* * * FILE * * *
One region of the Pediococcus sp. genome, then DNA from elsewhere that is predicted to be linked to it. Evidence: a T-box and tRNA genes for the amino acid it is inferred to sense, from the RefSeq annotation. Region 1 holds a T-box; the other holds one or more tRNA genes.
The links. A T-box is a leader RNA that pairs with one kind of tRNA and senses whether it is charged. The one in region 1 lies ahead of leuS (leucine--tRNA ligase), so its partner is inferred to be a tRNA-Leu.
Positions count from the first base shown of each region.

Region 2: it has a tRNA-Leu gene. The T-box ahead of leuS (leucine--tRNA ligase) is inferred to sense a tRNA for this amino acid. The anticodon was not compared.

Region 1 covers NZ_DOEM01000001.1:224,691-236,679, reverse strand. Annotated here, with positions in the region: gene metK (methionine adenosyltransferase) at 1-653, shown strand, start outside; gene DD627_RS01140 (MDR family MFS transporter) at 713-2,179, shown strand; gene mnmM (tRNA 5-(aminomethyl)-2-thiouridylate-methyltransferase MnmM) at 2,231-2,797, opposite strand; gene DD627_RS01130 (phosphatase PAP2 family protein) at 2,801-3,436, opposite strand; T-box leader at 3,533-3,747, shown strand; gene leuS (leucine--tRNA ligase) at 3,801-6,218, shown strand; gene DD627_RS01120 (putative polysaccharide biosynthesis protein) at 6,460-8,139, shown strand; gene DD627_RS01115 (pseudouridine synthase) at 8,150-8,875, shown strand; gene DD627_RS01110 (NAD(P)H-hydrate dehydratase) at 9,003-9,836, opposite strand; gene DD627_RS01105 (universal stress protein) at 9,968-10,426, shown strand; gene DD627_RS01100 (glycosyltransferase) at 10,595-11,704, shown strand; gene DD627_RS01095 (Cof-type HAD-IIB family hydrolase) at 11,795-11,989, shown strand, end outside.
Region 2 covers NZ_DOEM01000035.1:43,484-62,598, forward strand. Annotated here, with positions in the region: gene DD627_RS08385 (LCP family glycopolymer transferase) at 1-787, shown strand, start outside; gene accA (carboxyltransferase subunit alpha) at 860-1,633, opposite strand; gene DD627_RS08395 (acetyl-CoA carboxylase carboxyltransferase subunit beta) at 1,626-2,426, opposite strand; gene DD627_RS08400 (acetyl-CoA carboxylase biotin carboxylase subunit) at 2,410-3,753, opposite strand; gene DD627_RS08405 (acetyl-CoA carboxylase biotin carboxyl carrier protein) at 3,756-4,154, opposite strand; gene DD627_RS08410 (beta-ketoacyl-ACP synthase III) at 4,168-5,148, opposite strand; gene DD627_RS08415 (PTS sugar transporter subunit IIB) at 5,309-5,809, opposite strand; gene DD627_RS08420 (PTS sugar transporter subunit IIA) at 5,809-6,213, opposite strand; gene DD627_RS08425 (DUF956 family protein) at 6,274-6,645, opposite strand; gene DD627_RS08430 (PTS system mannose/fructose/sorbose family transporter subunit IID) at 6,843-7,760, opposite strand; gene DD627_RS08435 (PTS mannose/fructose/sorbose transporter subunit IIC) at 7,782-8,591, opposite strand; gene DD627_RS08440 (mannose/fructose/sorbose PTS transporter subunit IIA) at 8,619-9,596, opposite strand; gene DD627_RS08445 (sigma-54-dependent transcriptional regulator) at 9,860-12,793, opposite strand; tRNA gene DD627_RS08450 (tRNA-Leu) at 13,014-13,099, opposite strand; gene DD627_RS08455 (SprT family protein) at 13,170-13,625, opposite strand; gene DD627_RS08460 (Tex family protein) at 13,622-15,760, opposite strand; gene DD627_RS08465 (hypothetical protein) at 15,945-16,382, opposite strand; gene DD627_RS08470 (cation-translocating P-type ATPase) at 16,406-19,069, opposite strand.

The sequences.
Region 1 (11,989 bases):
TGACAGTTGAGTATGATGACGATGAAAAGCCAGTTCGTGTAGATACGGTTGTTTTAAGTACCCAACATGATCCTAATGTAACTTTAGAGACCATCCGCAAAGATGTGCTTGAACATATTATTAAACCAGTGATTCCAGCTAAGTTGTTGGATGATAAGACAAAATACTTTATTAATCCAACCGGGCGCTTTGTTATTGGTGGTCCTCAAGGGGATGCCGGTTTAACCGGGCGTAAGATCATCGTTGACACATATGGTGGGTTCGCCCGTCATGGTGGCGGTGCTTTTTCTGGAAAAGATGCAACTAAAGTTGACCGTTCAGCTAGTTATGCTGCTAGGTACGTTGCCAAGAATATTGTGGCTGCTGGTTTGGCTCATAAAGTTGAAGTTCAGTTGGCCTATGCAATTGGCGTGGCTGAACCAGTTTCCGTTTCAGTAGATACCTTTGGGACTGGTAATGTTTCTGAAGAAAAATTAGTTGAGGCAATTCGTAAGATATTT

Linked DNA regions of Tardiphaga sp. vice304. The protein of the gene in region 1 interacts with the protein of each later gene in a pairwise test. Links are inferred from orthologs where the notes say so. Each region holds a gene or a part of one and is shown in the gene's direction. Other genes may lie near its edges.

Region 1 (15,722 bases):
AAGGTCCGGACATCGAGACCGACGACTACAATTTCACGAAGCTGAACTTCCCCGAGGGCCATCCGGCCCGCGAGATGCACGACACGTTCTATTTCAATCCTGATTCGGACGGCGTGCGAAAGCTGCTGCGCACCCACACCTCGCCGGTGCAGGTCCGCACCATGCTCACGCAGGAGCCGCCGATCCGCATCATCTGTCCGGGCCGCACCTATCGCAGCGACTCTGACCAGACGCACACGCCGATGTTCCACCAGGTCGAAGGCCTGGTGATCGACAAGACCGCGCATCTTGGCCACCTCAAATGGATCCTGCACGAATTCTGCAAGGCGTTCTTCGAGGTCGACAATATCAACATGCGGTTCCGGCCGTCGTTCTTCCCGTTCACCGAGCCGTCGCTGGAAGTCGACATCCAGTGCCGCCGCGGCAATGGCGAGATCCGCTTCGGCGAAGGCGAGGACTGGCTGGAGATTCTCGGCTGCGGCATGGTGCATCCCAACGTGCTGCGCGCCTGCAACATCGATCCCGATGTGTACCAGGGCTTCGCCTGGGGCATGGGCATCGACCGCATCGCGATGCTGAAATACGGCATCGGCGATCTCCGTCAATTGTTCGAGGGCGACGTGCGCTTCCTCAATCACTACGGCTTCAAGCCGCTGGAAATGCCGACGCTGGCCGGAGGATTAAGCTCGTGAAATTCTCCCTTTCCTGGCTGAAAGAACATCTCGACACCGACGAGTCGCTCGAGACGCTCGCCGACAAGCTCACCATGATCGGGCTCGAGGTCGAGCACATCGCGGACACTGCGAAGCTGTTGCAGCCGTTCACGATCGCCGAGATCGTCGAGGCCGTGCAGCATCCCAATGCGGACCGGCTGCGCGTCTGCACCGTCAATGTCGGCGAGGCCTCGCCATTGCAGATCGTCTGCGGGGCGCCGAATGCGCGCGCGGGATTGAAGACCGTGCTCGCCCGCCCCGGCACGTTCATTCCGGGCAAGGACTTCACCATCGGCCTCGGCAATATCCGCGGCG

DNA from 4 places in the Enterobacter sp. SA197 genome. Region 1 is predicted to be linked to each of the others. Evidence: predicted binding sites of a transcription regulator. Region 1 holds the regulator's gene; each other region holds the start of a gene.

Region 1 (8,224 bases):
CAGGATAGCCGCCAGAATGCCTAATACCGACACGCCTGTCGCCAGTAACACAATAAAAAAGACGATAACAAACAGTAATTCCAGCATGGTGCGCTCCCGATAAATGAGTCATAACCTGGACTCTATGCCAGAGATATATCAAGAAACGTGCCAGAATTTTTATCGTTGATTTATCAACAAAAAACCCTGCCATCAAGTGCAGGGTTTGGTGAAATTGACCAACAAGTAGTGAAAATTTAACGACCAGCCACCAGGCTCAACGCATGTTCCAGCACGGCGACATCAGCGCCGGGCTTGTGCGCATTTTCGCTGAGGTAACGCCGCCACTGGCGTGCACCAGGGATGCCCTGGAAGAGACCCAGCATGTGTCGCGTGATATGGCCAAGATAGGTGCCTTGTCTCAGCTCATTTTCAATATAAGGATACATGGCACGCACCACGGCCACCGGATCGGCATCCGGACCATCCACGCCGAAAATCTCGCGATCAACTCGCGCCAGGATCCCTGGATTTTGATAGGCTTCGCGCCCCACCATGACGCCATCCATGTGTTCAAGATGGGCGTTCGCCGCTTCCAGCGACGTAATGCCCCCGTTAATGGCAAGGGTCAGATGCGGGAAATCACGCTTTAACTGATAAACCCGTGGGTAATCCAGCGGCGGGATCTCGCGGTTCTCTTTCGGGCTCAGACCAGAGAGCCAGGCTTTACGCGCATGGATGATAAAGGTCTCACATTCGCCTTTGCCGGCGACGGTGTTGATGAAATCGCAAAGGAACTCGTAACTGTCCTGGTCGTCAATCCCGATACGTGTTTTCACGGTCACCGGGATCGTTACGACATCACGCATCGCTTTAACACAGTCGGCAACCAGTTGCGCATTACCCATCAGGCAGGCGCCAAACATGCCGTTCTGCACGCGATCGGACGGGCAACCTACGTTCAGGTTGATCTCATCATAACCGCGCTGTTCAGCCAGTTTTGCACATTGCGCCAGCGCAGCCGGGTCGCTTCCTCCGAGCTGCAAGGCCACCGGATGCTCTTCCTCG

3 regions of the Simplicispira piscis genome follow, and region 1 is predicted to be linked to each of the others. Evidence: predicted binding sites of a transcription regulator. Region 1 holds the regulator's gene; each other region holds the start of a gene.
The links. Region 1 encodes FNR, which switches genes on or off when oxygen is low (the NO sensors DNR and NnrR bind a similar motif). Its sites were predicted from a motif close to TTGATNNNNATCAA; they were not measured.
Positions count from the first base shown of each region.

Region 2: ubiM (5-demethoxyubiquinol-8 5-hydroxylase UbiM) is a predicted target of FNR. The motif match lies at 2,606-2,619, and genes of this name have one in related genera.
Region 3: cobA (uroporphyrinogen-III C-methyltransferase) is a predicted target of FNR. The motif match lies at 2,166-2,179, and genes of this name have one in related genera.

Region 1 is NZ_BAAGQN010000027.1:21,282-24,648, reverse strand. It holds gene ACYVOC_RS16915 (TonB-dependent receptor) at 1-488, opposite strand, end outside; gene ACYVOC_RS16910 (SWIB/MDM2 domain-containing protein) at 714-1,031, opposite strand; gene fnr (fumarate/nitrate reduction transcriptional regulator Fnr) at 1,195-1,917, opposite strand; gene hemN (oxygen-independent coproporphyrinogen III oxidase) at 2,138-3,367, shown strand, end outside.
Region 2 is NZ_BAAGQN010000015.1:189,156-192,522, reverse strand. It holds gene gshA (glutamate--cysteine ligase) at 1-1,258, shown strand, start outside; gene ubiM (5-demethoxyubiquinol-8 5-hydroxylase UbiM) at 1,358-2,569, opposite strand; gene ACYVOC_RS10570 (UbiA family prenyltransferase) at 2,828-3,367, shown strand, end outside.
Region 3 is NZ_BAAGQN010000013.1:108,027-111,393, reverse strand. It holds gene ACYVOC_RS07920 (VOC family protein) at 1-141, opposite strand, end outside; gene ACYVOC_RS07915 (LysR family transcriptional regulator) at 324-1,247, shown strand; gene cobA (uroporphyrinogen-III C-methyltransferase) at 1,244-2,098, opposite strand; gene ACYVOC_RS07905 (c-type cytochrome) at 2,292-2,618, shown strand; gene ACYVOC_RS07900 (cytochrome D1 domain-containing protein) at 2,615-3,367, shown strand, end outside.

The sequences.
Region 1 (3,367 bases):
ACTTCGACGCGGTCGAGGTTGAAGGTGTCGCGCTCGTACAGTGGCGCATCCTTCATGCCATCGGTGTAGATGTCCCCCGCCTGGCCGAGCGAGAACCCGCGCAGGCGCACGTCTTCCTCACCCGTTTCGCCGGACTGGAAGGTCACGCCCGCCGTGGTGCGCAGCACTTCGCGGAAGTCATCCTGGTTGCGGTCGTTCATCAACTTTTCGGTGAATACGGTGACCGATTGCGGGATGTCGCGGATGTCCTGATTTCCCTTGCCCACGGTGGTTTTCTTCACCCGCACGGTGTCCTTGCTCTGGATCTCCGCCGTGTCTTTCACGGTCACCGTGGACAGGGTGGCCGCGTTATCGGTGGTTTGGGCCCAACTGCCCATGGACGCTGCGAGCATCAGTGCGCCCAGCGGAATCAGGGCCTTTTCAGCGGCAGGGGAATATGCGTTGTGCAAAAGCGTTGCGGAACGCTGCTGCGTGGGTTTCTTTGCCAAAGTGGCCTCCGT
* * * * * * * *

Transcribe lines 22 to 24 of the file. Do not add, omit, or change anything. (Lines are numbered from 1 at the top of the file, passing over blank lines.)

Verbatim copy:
Region 2 is NZ_BAAGQN010000015.1:189,156-192,522, reverse strand. It holds gene gshA (glutamate--cysteine ligase) at 1-1,258, shown strand, start outside; gene ubiM (5-demethoxyubiquinol-8 5-hydroxylase UbiM) at 1,358-2,569, opposite strand; gene ACYVOC_RS10570 (UbiA family prenyltransferase) at 2,828-3,367, shown strand, end outside.
Region 3 is NZ_BAAGQN010000013.1:108,027-111,393, reverse strand. It holds gene ACYVOC_RS07920 (VOC family protein) at 1-141, opposite strand, end outside; gene ACYVOC_RS07915 (LysR family transcriptional regulator) at 324-1,247, shown strand; gene cobA (uroporphyrinogen-III C-methyltransferase) at 1,244-2,098, opposite strand; gene ACYVOC_RS07905 (c-type cytochrome) at 2,292-2,618, shown strand; gene ACYVOC_RS07900 (cytochrome D1 domain-containing protein) at 2,615-3,367, shown strand, end outside.

The sequences.